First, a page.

After 5 years of rapid growth the Hong Kong Art Fair this year was rebranded Hong Kong Art Basel. The space is the same, but the price of the entrance ticket has gone up – that’s what branding does. The art fair, a commercial initiative that showcases artwork from Western and Eastern galleries in equal measure, has expanded its reach with additional talks and city-wide events.
Intelligence Squared sparked off ideas with a debate on the value of art. Matthew Collings did a great job as a speaker, and the moderator was excellent, but the best contribution came from the man in the audience who told panelist Amy Capellazzo that her arguments for the market being the best judge of art had ruined, for him, the magic of the wonderful art in the fair!
Hong Kong’s art fair is popular in every sense of the word. Weaving one’s way between $20-a-glass champagne stalls and children’s buggies, some themes seemed to resurface intermittently amongst the 2 floors of world galleries. Here is an illustrated overview:
That thinking machine of ours is probably making a frequent appearance to remind us not to leave all intellectual activity to the automated machines.
Show Through I
Lithography, gampi papers, nylon thread on teak frame, 2009.
Gisant (the Silk Spun in the Brain) by Jan Fabre
Marble sculpture, 2012.
by Tracey Emin
Patinated bronze and wood, 2007.
In 2008, as all things craft were exploding in popularity, a contemporary tapestry exhibition in England led some of the world’s best known artists back to this technique which had been almost forgotten after the Renaissance. A number of examples of the thread weaving art dotted the Asian art fair.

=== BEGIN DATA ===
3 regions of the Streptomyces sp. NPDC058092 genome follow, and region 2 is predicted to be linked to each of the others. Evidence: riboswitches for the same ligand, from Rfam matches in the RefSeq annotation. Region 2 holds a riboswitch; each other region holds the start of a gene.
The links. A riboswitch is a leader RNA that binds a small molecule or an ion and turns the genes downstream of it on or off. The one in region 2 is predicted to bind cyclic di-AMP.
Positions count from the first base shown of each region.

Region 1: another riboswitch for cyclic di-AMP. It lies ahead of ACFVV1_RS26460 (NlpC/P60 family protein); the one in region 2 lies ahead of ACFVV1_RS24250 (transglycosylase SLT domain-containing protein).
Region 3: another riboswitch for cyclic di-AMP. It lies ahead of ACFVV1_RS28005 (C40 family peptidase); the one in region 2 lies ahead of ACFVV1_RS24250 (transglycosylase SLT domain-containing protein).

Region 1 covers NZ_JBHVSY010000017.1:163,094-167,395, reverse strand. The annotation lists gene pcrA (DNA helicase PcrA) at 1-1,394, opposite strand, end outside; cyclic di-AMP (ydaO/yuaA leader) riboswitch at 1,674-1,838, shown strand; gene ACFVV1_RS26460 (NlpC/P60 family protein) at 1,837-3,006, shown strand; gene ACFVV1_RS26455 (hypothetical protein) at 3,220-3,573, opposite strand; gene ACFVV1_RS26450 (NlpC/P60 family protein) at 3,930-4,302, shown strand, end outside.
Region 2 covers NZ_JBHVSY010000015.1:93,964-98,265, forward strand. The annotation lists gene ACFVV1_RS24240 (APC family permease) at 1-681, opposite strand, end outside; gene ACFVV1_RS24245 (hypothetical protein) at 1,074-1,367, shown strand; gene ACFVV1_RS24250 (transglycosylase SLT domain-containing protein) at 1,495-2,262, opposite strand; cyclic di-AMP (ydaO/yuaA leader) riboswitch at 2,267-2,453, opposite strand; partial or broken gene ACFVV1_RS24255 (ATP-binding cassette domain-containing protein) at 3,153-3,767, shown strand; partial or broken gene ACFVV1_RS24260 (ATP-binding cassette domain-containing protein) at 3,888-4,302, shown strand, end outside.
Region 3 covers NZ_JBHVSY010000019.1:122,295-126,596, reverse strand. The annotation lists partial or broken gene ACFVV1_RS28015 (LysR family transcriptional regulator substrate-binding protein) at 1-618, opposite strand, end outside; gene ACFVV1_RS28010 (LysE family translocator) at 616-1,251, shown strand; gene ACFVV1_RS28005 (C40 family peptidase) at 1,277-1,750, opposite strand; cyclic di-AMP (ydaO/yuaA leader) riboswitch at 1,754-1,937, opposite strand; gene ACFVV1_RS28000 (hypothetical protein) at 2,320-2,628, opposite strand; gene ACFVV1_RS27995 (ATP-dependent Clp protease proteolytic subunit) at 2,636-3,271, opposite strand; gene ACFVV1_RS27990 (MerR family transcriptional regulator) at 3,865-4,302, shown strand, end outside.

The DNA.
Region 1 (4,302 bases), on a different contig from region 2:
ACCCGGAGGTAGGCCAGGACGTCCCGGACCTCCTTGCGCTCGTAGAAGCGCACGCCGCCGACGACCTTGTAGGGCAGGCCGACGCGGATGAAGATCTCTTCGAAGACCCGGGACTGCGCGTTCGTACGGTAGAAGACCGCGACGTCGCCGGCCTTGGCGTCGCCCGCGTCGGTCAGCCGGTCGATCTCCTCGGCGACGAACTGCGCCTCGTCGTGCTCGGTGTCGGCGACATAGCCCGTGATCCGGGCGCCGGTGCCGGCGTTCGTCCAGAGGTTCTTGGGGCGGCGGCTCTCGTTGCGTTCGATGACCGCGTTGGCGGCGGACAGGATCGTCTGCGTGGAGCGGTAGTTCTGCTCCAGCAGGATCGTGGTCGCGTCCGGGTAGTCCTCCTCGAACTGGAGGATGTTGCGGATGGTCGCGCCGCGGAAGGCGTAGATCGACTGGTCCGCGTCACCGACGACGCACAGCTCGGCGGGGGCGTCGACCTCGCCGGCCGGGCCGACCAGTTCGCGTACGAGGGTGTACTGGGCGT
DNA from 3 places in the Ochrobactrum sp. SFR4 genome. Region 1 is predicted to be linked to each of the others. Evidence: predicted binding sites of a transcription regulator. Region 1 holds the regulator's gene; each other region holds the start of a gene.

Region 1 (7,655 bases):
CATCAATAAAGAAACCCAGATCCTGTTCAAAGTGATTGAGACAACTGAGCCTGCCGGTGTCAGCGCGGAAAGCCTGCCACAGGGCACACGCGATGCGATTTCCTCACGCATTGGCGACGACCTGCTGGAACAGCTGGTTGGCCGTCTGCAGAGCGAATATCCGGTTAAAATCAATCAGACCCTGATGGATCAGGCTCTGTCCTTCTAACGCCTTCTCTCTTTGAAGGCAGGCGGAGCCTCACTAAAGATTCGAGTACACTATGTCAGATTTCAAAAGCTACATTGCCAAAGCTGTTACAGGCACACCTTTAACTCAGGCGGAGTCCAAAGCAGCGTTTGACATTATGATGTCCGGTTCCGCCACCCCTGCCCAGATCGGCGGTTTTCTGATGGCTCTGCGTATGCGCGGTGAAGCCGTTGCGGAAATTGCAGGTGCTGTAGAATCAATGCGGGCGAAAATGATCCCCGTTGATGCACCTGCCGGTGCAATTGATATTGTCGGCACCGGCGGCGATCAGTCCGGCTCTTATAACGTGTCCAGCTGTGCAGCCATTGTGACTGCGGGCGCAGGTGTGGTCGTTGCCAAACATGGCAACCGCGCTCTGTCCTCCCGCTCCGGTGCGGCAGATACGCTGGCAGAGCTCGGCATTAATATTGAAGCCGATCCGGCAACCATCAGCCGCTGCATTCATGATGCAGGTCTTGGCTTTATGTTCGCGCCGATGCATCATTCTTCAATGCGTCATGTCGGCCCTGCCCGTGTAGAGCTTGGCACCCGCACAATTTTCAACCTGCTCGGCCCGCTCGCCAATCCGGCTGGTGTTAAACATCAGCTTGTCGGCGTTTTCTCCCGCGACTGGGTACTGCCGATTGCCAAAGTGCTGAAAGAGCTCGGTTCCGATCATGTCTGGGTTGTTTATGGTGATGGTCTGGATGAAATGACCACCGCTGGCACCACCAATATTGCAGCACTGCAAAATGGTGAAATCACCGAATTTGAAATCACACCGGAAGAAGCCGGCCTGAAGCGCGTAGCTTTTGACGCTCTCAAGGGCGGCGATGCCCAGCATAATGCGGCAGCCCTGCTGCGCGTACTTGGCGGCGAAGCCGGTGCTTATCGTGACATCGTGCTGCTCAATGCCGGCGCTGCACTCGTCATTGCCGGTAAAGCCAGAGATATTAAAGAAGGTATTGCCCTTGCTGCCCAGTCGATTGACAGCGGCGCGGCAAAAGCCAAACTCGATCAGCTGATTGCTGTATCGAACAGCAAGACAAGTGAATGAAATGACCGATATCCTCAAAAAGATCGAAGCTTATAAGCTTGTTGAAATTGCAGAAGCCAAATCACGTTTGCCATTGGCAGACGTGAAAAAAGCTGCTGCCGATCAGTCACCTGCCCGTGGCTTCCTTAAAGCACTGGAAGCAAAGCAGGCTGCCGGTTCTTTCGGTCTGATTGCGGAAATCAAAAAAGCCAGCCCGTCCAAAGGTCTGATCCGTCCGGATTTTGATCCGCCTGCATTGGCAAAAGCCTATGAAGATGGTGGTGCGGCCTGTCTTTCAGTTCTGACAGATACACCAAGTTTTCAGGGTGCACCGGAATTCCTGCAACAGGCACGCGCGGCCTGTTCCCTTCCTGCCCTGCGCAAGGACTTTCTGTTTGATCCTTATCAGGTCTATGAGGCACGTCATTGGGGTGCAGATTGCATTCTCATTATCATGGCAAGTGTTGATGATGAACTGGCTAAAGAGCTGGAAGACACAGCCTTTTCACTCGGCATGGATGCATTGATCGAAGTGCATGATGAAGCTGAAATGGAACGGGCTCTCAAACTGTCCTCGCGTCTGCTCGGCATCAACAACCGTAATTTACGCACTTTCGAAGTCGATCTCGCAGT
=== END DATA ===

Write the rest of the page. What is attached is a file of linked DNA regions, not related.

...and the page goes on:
Detail of a large tapestry by Kiki Smith.
Detail of a tapestry by Kimsooja.
Self Portrait as a Coffee Pot III
by William Kentridge and Marguerite Stephens
Mohair tapestry, 2012.
Glitter, beading, rhinestones and other bling
Was it the rise of new money, the influence of different cultures on the global catwalk or a defiance of austerity? Whatever the reason, bling has been giving a shine to the art market in the last decade.
Detail from The Disambiguation of the Myth of the last Shinobi
by Raqib Shaw
Oil, acrylic, enamel, glitter and rhinestones on birch wood, 2011-12.
Cosmic Dust Gold by Kengo Kito
Oil and glitter on canvas, 2013.
by Farhad Moshiri
Glass bead embroidery on canvas, 2013.
An Old Breeze 13-3-2 by Whang Inkie
Car bonnet with pearly rhinestones.
Along with action painting, collage seems to be one of those inexhaustibly inspiring 20th century inventions.
Pietro Ruffo’s photographic collage of an islamic patterned globe is captivating because of the 3D effect achieved by using pins to hold each shape in place.
Maths by Bharti Kher
Bindis on panel, 2012.
Pictures of Magazine 2: Vase of Flowers after Claude Monet
by Vik Muniz
Even some sculptures are a collage, such as the shopping trolley full of scrap metal, Wagon (miles and miles), by Ida Ekblad, or the porcelain pieces by Francesca DiMattio below:
Juicy Abstract paintings
Polyester resin (that glass-like chemical substance that Vietnamese tourist shops pass off as ‘lacquer’) or thickly dripped enamel make for a candy-gloss surface.
I have hated you too much to be grateful of the day
(part of a dyptich) by Ivan Lam
House paint, resin and model submarine on canvas, 2013
Peter Zimmerman pours thick layers of coloured resin over large canvases.
Vanilla, Strawberry by Kenjiro Okazaki
Acrylic on canvas, 2000.
Katharina Grosse plays with enamel paint.
Tiang #2 by Handiwirman Saputra
C-print and acrylic coating on metallic paper, 2012
But the artwork that made most people smile was not in the exhibition centre, it floated happily in Hong Kong bay: Florentijn Hofman’s Rubber Duck